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When we wanted to figure out what New York will be like in the future, we spoke with everyone from and NYC real-estate developers and transportation experts to NYC climate change scientists. Sometimes, however, its best to go with someone who’s a bit more… intuitive. So we called up actual psychic Peri Lyons of Peri Lyons Brilliance Consulting, to get the low-down on what the Gotham of Tomorrow will really be like.
What will change the most in the next 50 or so years?
The waterfront is going to be really redefined. There’s going to be a motherfucker of a storm about six years away that is going to make Sandy look like a rubber duckie.
Any other seismic shifts on the horizon?
In about eight years, there’s going to be some sort of really strange, really unexpected person coming in who’s going to make some pretty serious and necessary changes. I’m pretty sure it’s a woman, and she’s going to be propelled along to affect some drastic changes in pollution control.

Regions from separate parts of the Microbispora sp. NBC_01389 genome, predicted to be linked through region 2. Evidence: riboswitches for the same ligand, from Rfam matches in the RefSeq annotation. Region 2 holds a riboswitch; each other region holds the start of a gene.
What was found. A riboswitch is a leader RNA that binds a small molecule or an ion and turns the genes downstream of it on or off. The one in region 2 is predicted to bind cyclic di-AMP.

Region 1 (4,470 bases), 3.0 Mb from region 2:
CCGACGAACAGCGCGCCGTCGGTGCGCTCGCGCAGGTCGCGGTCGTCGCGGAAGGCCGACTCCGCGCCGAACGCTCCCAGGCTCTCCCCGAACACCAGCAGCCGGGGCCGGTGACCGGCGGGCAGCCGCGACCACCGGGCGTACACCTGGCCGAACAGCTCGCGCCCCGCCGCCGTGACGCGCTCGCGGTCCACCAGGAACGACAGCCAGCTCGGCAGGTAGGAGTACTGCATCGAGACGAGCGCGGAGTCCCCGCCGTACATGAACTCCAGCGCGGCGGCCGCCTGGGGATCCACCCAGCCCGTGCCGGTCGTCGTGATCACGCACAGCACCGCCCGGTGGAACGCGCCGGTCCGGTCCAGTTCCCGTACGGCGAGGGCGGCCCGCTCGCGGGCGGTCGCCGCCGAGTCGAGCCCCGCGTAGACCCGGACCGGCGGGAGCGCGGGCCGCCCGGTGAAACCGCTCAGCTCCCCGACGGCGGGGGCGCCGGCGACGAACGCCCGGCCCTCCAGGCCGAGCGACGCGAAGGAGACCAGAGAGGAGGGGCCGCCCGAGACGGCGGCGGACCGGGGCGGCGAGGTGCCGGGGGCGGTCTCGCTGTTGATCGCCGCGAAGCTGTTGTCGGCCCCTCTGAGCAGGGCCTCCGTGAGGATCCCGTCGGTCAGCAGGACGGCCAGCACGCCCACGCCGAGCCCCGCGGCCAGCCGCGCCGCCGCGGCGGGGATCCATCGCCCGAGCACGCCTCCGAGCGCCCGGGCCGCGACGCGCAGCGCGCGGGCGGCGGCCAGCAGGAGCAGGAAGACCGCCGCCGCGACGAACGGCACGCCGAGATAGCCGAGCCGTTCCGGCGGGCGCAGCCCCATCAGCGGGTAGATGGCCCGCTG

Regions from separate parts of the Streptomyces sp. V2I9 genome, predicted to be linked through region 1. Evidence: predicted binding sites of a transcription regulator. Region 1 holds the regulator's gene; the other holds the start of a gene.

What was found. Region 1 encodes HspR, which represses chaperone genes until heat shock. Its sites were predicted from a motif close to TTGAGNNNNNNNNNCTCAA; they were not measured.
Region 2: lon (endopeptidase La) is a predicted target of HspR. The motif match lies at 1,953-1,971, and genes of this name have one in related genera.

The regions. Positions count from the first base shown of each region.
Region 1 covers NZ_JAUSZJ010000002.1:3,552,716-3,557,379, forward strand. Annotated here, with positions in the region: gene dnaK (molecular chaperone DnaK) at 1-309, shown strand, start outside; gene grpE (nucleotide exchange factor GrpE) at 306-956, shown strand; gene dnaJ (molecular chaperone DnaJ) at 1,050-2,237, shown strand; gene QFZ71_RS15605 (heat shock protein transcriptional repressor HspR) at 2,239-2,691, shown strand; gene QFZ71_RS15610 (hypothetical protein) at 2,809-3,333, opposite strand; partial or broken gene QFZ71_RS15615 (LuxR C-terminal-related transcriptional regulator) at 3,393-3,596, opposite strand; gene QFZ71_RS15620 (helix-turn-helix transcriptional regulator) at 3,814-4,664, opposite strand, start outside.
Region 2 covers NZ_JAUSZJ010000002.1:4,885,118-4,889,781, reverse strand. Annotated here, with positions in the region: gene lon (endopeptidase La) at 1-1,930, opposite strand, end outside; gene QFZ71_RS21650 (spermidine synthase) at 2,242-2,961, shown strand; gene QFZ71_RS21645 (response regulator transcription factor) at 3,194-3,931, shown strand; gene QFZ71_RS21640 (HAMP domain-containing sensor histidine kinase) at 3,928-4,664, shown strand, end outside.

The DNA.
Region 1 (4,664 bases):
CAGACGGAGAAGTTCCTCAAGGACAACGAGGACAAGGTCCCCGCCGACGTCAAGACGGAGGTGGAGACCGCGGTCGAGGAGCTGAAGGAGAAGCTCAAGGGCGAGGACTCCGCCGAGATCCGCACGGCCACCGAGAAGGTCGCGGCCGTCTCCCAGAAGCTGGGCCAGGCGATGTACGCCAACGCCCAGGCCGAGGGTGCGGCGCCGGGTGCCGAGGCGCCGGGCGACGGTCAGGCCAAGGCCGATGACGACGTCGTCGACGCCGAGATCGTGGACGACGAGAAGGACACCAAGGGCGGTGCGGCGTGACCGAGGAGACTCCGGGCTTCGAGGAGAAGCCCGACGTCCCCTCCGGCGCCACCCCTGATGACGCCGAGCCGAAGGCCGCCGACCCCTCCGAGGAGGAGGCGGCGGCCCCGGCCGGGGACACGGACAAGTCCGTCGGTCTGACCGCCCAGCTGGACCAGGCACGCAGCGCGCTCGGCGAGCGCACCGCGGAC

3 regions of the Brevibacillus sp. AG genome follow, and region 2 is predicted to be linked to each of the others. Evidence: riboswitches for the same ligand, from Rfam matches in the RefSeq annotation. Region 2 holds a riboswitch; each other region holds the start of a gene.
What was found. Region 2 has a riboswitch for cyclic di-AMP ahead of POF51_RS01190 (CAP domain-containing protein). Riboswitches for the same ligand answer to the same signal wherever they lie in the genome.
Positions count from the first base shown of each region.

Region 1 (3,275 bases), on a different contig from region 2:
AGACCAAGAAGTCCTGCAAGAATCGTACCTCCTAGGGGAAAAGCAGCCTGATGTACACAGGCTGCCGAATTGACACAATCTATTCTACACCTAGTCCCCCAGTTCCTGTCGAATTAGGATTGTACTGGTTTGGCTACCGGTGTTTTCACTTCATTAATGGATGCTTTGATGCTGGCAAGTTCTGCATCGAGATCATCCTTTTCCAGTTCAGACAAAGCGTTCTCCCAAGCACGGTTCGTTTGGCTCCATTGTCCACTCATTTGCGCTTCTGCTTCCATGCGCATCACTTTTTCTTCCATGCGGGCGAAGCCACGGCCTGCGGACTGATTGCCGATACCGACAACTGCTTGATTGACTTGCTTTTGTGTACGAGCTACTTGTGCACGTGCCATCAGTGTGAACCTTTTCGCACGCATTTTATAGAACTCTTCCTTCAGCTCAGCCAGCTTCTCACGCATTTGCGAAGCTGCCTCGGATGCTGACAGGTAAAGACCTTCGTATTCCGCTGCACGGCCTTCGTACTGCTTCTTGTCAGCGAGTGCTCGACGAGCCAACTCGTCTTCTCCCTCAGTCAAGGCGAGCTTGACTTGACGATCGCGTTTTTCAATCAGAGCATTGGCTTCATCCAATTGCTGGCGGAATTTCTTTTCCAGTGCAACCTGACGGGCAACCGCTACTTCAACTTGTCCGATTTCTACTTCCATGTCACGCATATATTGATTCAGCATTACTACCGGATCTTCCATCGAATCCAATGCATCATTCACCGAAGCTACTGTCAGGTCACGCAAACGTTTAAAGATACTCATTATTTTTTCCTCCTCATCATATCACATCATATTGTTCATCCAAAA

Will dating change in NYC?
I think gender is not going to be that relevant. New York has always been about money, but I think dating is going to become about a different sort of prestige than money—it’ll be more about the good you do for the community. I think that apps are going to become obsolete, and something more three-dimensional will become commonplace.
How do you see the real estate and housing markets developing?
In 50 years, it will be mandatory to have an organically run generator for energy. We’ll see a lot of buildings sharing a floor or two with things like hydroponic farms, and we’ll start to use organic waste as a form of fuel. I also think a lot people are going to be moving to Newark.
What will be the biggest cultural shifts?
There’s going to be a big boom in live theater that will set itself up as a commercially viable alternative to the corporate presence on Broadway.
Not really. New York is strangely timeless, in a way. New Yorkers have some attributes that will always be there. We like to walk, we’re social, we’re cultural, and we’re a funny combination of egalitarian and amusingly snobbish at the same time. I’m weirdly optimistic about New York.